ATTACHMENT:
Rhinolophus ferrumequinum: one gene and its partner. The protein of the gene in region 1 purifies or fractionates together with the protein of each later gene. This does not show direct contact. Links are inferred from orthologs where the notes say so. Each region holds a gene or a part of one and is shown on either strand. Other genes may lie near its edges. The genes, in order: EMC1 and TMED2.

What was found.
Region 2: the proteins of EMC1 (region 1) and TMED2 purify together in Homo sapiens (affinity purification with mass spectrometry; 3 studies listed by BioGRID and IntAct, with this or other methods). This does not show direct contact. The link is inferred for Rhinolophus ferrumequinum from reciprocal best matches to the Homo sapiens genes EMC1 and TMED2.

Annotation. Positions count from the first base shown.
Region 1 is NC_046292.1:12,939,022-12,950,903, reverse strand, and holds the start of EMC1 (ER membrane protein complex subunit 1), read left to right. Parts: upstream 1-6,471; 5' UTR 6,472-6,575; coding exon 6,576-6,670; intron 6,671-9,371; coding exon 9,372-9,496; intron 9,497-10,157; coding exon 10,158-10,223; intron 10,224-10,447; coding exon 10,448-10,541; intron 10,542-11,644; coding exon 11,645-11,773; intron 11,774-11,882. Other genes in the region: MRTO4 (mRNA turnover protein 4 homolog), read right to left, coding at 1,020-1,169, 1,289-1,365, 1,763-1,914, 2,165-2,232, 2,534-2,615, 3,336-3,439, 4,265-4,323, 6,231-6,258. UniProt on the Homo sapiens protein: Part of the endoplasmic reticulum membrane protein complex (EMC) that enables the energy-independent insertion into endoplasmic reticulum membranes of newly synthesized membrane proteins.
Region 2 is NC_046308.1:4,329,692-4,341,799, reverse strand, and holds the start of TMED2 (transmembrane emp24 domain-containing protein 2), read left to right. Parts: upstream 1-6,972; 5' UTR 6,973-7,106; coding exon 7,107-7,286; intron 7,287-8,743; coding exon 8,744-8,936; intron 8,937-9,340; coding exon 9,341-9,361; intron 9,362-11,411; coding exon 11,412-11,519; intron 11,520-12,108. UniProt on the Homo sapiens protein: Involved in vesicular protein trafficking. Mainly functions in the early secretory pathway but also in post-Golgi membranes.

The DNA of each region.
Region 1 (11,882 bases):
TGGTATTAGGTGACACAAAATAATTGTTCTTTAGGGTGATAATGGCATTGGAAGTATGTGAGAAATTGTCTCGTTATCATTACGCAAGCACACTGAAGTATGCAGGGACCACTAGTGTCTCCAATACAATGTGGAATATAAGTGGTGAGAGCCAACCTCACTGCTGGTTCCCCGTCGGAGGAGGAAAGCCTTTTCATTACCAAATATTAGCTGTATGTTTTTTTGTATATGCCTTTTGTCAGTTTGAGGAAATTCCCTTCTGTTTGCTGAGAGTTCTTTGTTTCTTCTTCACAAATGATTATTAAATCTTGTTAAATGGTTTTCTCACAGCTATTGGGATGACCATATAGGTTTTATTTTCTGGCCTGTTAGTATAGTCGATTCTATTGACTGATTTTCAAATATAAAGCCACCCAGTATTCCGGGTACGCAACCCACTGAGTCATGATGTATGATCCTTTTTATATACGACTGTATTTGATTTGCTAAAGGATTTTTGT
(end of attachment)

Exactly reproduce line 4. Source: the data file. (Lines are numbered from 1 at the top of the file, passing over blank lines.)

Annotation. Positions count from the first base shown.